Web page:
I had a good feeling about Sonic Frontiers from the moment I saw its announcement trailer at last year’s Game Awards in December 2021. Something about the clear and obvious way that Sonic Team was pulling from The Legend of Zelda: Breath of the Wild — a game I consider to be the very best of the past decade — had me thinking / hoping / wishing that this was finally the game that would break the much-discussed “Sonic Cycle.”
My excitement only grew as the first gameplay footage and hands-on impressions trickled out over the summer. Despite mixed reception, I was drawn to what I was seeing. Not because of some new and innovative ideas that were being brought to the table, but because it felt like Sonic Frontiers was somehow pulling from countless inspirations that I just so happen to adore on an atomic level. And now, after spending over 15 hours in Sega’s new world, I am convinced that Sonic Team somehow discovered a list of games and other media that I love and created an installation piece that was genetically engineered for me (while also adding in a heap of pretty awful design decisions that are truly baffling).
First and foremost, yes, the Breath of the Wild comparisons are apt in Sonic Frontiers. The techno-fantasy vibes of Sonic’s islands recall the Sheikah Slate, the abundance of small Challenges feel like Shrines, you’re piecing together the story of a world that was torn apart by ancient weapons of war from centuries ago, and you level up by collecting cute little critters called Koco and returning them to their protector. It’s clear that the team was directly inspired by Nintendo’s 2017 masterpiece, but there’s also so much more at play here than that.
Sticking with Nintendo, the sheer abundance of micro challenges across the islands creates a dense playground of an open world that reminds me so much of the core gameplay flow of Super Mario Odyssey. There’s a constant sense of experimentation, reward, and progression in both games, especially when you first enter one of Sonic’s islands or Odyssey’s worlds.
Sure, there’s an overarching goal in both, but just pointing your character in a direction and running off to see what kind of trouble you can get into shares a similar flavor of fun. And both games are filled with completely unexpected moments, whether it’s Odyssey’s ode to Mario’s origins in the iconic “Jump Up, Super Star!” musical number, or the fact that Sonic Frontiers tasks you with building and firing an actual nuke in its second desert stage. Yes, that was a real thing that happens in Sonic, and I kind of love it.
But past the walls of Nintendo, Frontiers was clearly inspired by other iconic Japanese games from the past few decades. The roaming bosses and massive Guardians scattered across each of the islands immediately bring to mind Shadow of the Colossus. Observing them from a distance, studying their gargantuan attacks, and solving movement puzzles while climbing these almost organic ancient beasts all evoke the burgeoning Colossus-like subgenre, now populated by recent indies such as The Pathless and Solar Ash.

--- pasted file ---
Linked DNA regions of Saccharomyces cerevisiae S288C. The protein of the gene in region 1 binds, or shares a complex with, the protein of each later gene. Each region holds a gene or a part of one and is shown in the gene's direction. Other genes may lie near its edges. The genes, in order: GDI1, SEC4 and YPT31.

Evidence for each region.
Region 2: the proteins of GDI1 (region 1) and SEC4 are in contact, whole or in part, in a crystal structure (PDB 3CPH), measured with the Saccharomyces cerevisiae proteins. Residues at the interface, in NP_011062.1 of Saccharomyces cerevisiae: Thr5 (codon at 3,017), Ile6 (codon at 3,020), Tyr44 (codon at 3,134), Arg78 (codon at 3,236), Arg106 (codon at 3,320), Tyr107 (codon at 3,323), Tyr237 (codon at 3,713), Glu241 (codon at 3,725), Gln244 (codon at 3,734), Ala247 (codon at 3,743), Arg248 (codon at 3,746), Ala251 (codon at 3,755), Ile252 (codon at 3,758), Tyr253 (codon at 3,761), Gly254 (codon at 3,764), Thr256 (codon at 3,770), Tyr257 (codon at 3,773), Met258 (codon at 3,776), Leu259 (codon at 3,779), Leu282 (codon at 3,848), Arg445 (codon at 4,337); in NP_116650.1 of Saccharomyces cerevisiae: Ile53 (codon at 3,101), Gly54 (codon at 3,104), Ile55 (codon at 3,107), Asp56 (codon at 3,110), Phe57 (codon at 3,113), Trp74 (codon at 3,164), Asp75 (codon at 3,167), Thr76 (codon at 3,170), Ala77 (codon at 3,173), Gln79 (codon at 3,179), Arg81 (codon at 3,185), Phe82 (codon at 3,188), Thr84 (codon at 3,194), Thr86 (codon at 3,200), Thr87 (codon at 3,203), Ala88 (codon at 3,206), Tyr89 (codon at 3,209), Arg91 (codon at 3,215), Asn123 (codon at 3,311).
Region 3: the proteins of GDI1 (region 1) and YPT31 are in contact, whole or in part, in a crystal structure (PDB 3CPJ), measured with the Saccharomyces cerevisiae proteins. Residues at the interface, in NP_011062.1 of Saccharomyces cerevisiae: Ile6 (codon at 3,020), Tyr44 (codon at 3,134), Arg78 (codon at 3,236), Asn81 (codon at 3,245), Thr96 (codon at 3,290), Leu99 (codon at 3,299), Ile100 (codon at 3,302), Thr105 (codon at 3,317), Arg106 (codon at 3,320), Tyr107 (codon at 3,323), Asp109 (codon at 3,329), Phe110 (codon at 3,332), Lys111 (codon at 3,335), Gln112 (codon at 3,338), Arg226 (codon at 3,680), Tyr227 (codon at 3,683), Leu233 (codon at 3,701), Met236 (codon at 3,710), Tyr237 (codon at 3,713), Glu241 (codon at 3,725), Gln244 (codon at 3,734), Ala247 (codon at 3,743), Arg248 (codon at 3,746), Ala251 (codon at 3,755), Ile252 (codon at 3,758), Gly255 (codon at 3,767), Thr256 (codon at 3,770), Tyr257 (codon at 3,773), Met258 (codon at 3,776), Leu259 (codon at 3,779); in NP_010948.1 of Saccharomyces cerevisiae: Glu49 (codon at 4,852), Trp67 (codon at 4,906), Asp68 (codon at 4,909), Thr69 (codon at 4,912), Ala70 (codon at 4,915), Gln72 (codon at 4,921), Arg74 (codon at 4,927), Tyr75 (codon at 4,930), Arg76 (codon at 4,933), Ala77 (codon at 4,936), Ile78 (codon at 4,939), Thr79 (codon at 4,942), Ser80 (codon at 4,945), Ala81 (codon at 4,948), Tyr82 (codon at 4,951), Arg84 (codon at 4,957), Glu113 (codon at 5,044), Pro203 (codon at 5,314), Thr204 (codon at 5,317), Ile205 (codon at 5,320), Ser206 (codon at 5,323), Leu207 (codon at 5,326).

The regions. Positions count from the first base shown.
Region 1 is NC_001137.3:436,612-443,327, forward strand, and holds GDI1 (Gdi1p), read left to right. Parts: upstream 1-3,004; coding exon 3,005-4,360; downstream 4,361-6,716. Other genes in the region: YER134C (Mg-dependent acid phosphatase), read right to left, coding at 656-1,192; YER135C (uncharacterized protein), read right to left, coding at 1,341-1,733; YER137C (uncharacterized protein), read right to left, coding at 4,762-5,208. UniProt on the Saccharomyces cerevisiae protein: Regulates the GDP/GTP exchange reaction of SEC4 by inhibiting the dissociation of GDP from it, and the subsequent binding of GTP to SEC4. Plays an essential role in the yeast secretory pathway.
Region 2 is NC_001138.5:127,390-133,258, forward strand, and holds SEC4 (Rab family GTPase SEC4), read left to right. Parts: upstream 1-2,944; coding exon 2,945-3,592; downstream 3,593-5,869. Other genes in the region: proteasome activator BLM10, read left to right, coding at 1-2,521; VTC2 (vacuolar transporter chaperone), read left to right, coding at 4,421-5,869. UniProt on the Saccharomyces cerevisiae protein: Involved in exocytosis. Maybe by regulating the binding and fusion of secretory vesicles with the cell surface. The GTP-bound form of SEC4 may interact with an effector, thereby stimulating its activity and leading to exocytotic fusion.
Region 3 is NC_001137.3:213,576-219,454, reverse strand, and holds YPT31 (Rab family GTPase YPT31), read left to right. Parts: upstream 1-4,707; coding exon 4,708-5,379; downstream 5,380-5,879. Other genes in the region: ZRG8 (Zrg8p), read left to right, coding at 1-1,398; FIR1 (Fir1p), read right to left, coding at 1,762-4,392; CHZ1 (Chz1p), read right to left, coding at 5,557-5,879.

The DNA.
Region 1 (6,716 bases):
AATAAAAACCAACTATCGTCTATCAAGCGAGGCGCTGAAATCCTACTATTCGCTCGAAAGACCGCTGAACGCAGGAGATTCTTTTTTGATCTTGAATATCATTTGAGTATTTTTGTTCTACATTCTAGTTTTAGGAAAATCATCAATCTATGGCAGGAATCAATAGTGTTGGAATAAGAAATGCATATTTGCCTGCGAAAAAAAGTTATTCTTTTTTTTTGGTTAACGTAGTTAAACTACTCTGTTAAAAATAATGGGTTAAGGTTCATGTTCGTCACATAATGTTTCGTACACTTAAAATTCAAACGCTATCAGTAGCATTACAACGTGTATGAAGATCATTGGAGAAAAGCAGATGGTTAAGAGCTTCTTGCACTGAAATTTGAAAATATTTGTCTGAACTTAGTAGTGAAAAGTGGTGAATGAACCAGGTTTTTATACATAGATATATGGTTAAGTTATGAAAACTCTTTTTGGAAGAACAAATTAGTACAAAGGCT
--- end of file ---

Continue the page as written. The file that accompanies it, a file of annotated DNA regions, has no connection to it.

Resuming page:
But while Shadow of the Colossus made me regret the things I was doing to these incredibly lonely creatures, Sonic Frontiers has a “oh hell yeah” flavor of anime adrenaline running through its veins. Whether it’s the monsters’ resemblance to the mecha and kaiju of Neon Genesis Evangelion, or each boss battle as Super Sonic being framed like a Dragon Ball Z fight, Frontiers channels the spirit of late-’90s anime in a way that just speaks to the version of me who used to spend hours each day after school parked in front of the TV and watching whatever Toonami had in store for me.
In addition to all of this, one thing I didn’t expect the game to channel was the lonely and contemplative landscape of 2019’s Death Stranding. Hideo Kojima and his team used the dreamlike landscapes of Iceland as inspiration for their take on a post-apocalyptic America, and when paired with the incredible music of Low Roar and Silent Poets, it helped create a surreal world for you to trek through. And I wouldn’t have believed it had I not experienced it myself, but Sonic’s opening zone, Kronos Island, channels that exact same frequency in its volcanic rocks, mossy cliffs, black-sand beaches, and surprisingly somber music. The fact that this melancholy vibe is juxtaposed with the bite-sized Cyber Space stages that hearken back to classic Sonic motifs, challenges, and music makes it even more remarkable.
I feel like I’m past the halfway point in the game, and I’m genuinely not sure what the rest has in store for me. Maybe I’ll find out more about the mysterious new character Sage, who is the spitting image of a young 2B from Nier Automata. Speaking of Nier, the way Sonic oscillates between 2D and 3D gameplay, plus its take on a hacking minigame via a bullet hell shooter, immediately brought Yoko Taro’s games to mind, and I have to feel like that was on purpose.
Sonic Frontiers is the strangest AAA game I’ve played in years. I’ve read reviews that run the gamut from 2/10 to 9/10, and I completely agree with both of those scores. Its kitchen-sink approach to design means that along with all of these influences that speak to the media I adore, there are also cumbersome menus, a glut of in-game currencies, a baffling fast-travel system, and visuals that can go from beautiful one second, to a technical mess the next. And while most of the Zelda influences really work for me, Sonic tries to do its own version of BotW’s Blood Moons in the form of Starfall Events, which are a complete mess that slaps a giant slot machine in the middle of your screen and pretty much stops you from making any meaningful progress in the game until it’s over. But honestly, all of this is part of what’s keeping me thinking about the game so damn much, so I consider it to be a net positive.